Oct 10

“The Company We Keep” by Jaclyn Villano

Boston Playwrights’ Theatre

Presented by Boston Playwrights’ Theatre
October 4 – 21, 2012
Boston Playwrights’ Theatre
949 Commonwealth Avenue
Boston, MA 02215

(Boston) Boston Playwrights’ Theatre presents its 31st season of new plays in Boston starting with recent BPT alumna Jaclyn Villano’s The Company We Keep. We can joke about attorneys and sharks, but here the metaphor is apt. New to Georgetown with a law professorship and a freshly renovated home, attorneys Harry and wife Ellie are having difficulty settling their 12-year-old son into the new school. When their best friends Katherine and Greg come to the housewarming with surprises of their own, what ensues tests the bonds of friendship, marriage, and parenthood in this vicious, biting comedy of manners. This one is not to miss.

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Mar 25

‘Deported’ dreams fragrant hope

Bobbie Steinbach and Jeanine Kane, photo credit: Boston Playwrights' Theatre

Deported, A Dream Play by Joyce Van Dyke, Boston Playwrights’ Theatre, Modern Theatre at Suffolk University, 3/8/12-4/1/12, http://www.bu.edu/bpt/.

Reviewed by Becca Kidwell

(Boston, MA) An American rose does not smell as sweet as an Armenian rose; that’s what Joyce Van Dyke tells us.  The Armenian-American culture is extremely prevalent in the Metro Boston area, particularly in Watertown where the Armenian Library and Museum is located, and has been trying to get the world to recognize the genocide in Armenia from 1915, when there were several massacres.  “Armenian men were rounded up and killed.  Then the women and children were ‘deported’ on a death march through the desert,” Van Dyke writes in the program.  And as the hundredth anniversary approaches, the genocide is still denied by Turkey, but Van Dyke writes of the hope of recognition and reconciliation in the near future. Continue reading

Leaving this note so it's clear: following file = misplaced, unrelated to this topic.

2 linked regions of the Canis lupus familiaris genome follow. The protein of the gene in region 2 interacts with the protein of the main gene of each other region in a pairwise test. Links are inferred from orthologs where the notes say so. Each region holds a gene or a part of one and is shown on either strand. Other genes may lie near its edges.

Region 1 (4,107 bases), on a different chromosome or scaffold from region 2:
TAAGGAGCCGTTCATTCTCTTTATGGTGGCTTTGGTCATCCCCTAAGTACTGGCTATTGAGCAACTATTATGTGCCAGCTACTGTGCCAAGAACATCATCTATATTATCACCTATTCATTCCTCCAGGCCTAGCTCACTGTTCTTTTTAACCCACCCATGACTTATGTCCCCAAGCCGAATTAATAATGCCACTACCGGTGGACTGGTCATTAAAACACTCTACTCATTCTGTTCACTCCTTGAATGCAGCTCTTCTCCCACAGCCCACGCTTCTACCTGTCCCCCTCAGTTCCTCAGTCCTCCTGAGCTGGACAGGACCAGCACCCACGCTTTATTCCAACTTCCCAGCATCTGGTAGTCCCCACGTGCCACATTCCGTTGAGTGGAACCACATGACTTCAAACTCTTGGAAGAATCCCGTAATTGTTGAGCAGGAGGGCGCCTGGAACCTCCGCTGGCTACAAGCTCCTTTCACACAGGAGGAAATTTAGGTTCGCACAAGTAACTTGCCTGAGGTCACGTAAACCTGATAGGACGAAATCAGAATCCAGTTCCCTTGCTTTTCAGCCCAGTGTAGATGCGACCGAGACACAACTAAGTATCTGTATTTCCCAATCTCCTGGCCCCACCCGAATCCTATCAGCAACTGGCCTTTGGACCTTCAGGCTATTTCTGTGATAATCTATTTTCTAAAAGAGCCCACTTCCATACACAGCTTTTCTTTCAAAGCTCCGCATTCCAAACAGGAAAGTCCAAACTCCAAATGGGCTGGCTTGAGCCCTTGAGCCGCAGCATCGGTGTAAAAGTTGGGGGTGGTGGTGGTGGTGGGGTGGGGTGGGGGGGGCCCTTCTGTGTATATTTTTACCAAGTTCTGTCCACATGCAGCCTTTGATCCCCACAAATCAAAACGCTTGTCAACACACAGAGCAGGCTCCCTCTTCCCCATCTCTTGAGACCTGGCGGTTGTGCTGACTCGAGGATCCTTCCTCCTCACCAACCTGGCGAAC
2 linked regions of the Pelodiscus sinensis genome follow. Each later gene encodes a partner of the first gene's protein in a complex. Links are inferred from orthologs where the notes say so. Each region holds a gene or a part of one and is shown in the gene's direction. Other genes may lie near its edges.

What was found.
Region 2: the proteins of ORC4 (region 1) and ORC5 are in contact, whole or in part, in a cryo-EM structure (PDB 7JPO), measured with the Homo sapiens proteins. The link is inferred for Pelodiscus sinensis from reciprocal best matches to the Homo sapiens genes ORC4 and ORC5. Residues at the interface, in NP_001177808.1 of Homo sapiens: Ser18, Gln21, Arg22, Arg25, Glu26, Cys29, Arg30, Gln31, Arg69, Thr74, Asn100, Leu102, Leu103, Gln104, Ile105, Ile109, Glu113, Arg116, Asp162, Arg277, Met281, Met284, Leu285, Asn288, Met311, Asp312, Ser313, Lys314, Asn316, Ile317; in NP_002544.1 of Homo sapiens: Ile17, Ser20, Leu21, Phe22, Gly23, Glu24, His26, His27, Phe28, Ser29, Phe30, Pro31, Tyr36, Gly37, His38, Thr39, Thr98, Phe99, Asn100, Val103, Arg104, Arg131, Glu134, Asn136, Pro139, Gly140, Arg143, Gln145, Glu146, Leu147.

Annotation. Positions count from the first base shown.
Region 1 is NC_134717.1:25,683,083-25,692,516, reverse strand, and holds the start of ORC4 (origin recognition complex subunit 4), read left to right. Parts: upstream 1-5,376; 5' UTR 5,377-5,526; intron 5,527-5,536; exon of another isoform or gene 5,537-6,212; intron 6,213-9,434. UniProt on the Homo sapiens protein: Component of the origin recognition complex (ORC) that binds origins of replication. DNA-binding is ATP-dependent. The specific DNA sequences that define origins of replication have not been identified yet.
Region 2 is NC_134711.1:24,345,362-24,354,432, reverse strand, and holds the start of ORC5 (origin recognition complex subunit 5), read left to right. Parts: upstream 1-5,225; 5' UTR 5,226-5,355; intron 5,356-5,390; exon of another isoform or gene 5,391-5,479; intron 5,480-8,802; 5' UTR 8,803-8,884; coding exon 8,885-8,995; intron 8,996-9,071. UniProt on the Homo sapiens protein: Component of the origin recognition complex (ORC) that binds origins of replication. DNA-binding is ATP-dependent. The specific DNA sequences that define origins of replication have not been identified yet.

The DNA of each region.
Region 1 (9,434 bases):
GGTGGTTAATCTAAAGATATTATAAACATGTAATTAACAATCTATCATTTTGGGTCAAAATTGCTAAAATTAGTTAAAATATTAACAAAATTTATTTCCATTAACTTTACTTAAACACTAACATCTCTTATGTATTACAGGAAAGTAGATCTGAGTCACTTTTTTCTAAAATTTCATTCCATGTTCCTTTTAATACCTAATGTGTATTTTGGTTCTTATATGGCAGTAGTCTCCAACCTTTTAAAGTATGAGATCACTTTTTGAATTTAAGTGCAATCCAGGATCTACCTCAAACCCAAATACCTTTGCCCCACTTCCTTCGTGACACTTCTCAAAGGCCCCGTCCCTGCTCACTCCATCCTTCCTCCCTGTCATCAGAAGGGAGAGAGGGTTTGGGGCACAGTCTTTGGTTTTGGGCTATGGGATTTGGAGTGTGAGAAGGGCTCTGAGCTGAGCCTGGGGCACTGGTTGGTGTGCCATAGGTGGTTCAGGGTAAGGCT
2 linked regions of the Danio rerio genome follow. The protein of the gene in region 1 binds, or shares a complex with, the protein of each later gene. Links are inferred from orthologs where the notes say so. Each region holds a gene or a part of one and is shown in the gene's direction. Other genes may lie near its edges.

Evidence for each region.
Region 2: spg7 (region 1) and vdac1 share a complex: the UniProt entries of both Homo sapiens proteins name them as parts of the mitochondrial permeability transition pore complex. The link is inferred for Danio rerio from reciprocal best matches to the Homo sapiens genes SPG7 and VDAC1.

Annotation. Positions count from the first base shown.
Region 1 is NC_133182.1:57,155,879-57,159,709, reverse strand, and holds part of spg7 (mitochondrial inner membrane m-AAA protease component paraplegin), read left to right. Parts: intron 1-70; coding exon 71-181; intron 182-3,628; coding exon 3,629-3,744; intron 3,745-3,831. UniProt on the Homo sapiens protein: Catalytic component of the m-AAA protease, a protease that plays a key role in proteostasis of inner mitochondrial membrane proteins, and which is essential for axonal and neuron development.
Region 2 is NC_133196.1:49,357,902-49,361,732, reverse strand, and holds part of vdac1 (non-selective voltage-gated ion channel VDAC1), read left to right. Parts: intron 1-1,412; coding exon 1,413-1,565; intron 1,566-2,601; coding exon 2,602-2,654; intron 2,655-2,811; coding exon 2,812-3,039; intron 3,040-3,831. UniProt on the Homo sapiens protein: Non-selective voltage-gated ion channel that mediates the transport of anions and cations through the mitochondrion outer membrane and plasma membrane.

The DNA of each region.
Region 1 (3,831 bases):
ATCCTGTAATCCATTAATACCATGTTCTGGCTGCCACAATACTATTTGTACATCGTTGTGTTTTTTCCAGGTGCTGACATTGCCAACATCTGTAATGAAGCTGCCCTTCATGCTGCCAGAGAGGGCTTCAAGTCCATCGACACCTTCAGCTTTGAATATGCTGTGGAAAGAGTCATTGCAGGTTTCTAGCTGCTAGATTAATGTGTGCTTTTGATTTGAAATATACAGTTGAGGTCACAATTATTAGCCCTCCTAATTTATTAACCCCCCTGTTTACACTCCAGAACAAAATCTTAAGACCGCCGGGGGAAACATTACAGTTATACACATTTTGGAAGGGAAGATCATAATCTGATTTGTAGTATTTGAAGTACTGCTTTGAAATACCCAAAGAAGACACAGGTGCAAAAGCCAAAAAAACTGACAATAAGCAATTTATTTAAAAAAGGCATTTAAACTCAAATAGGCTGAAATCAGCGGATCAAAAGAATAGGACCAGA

Mar 04

Acting Natural While Cramming it In: SAINT JOHN THE DIVINE IN IOWA

Photo Credit: Another Country Productions

Saint John the Divine in Iowa by Lyralen Kaye, Another Country Productions, Boston Playwrights’ Theatre, 3/2/12-3/18/12, http://www.anothercountry.org/productions.html.

Reviewed by Craig Idlebrook

(Boston, MA) There is a fine line to walk when it comes to groundbreaking plays.  It’s difficult to keep a thought-provoking issue from swallowing the play.  The result can be a diatribe at worst, or an afterschool special at best.  The only way to keep a play that handles heavy-hitting social issues on track is to populate it with characters who are drawn razor-sharp and true to life. Continue reading

Nov 11

The River Was Whiskey: Tension for the Senses

Joe Lily, Nettie and Arlo (Alex Pollock, Sarah Newhouse and Kendra Jackson)

The River Was Whiskey by Will Fancher, Boston Playwrights’ Theatre, 10/27/11-11/20/11, http://www.bu.edu/bpt/.  Contains mature themes, mature language,  and violent images.

Reviewed by Anthony Geehan

(Boston, MA) There has been an ongoing moral debate since man was first able to form laws on what the fate of the guilty should be. One school of thought is that redemption is available through either the forgiveness of a higher power or acts of contrition. Then there are those who believe that there must be a punishment for every crime and that an eye for an eye is the only way to balance the damage done. There is possibly no greater example of this dichotomy of thought than Old and New Testaments of The Bible. While the New Testament speaks of forgiveness for all sins through the following of Jesus, The Old Testament is filled with the wicked being punished by a vengeful spirit for their transgressions. This backdrop of faith and fear is the foundation of the Will Fancher play The River Was Whiskey. Continue reading